“Eric Anderson was a breath of fresh air for Tacoma’s communities,” said Edwina Magrum, an East Side activist who worked with Anderson in an effort to restore junk-ridden First Creek into a historic salmon stream.

“His policies increased safety and reduced blight, things that need to happen before you can even start talking about economic development.”


In 2008, with two of Tacoma’s largest private employers considering moves, Anderson’s staff and other boosters cobbled together tens of millions of dollars in enticements to try to keep them from fleeing.

In the end, Russell Investments left, DaVita stayed, and Anderson drew praise.

“Eric made it very clear to us the city was going to do everything in its power to encourage us to stay,” said Jim Hilger, DaVita’s Tacoma vice president and controller.  “We appreciated that. It made our decision easier.”

But afterward, some downtown movers and shakers grumbled that Anderson was dragging his feet on pledges.  Progress on streetscape improvements and a new light rail stop was too slow, they griped.  Some, used to Corpuz’s alacrity, complained about Anderson’s lack of it.

“When it came to some big deals that we worked on, Eric was superb, and the city delivered under his leadership,” said Bruce Kendall, president and chief executive of the Economic Development Board of Tacoma-Pierce County.  “On some infrastructure issues, things took a little bit longer than a lot of people expected.”

Anderson dismissed his critics as rash.

“These things take time, and people are impatient,” he said at one meeting.

By then, a repeated criticism showed up in his annual reviews.  Plans to draw new business and foster growth of existing ones needed to improve, went the council’s refrain.

While some downtown complained, others hailed Anderson for his methodical approach.  To shatter years of opposition to paid street parking, he built support slowly through dozens of public meetings.

“Instead of trying to impose the power of the city onto the community, I think he took a very unique position:  Let’s see what the community really wants,” said Steph Farber, owner of LeRoy Jewelers.

“Paid parking was a really hard thing to institute,” Farber added.  “But I know as a downtown retailer, what I thought would be the worst idea in the world has proved to be very valuable for my business.”

As the council changed into one mostly of new politicians, complaints hardened that the career administrator kept them in the dark on key issues.  Meantime, what once was considered Anderson’s strength -- budgeting -- began to draw doubts.

While other local governments announced service cuts and layoffs, Tacoma mostly avoided them by depleting $40 million of reserves and eliminating vacated positions.

With the reserves mostly gone, Anderson gave the council a choice:  They could support a new budget based on his preferred action of refinancing debt and selling bonds to pay for capital needs.  Or, they could lay off employees.  When city utilities officials complained that his budget had inflated projected tax revenue by about $7 million, the council asked Anderson to make trims based on real dollars.  He came back mostly with adjusted forecasts.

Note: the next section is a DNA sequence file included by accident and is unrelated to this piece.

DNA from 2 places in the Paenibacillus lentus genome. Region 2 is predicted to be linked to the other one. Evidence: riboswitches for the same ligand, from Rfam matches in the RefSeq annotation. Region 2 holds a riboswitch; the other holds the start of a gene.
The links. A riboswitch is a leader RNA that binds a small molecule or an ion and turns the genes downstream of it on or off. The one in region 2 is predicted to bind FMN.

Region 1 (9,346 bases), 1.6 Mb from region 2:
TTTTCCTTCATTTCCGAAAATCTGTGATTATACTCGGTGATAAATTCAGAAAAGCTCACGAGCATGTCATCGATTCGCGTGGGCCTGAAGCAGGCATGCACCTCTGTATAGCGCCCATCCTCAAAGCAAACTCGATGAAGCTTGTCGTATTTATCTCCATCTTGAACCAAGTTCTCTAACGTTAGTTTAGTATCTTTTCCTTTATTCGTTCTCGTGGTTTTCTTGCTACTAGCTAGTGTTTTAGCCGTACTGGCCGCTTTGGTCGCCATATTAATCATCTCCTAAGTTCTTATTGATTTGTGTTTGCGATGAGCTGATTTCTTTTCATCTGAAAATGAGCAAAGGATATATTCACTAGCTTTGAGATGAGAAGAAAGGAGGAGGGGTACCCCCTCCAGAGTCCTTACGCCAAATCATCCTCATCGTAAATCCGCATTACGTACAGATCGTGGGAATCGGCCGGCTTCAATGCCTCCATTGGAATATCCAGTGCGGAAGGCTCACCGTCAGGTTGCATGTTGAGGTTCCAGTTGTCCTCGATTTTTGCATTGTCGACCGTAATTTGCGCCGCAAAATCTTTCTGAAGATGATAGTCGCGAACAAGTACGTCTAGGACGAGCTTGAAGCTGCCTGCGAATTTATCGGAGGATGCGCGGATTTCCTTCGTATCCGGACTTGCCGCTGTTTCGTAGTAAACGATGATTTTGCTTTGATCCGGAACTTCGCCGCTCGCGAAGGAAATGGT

“This council member is concerned about whether we’re being real about our budget,” said Jake Fey, before voting against Anderson’s final general fund plan.


The last months of Anderson’s tenure were marked by surprises and miscues.

In February, to help cover mounting costs to erect a Chinese pavilion gifted to Tacoma, Anderson hastily placed a request before council to divert $250,000 from a long-planned highway project.  It caught some off guard.

Two months later, council members learned from a news story that Tacoma police officials had omitted details in public statements about why it took 12 hours to issue an Amber Alert after Zina Linnik was kidnapped in 2007.  An officer who’d been asked to activate the alert instead had gone back to sleep, the *News Tribune* reported.

Following the report, Anderson met privately with the council, convincing it that no further action was needed on the case.  He changed course when a reporter asked for pay records from the night of the incident.  They showed the sleeping officer had been on standby duty.

Anderson reprimanded the chief, called for an investigation of the officer and supported Mayor Marilyn Strickland’s call for an outside review of the Zina case.  He also claimed both he and the council learned together about the details of the sleeping officer’s delay during a closed-door meeting in 2009.

But nearly all members who attended the meeting told a reporter they didn’t recall ever getting that information.

More surprises came in June when the council was asked to approve an $821,000 increase to the Cheney Stadium project’s construction contract.  Anderson had known about the overrun for at least a month but hadn’t informed the council.

Before the council fired him Tuesday, Councilwoman Lauren Walker, who voted to renew his contract, said Anderson had become a scapegoat.

Most of the council simply said Anderson had served the community well, but that new direction was needed to shape the Tacoma of tomorrow.

Over his final two months, Anderson, the open government champion, halted his weekly press meetings.  Instead, he issued comments to the media through the city’s spokesman or in written statements.

In his final one, after the council’s vote Tuesday, Anderson called his service to Tacoma “a privilege.”

“I am comfortable that I leave the city in a good financial position,” he said, “and I look forward to my future endeavors.”

Lewis Kamb: 253-597-8542


Last Updated on Sunday, 17 July 2011 18:45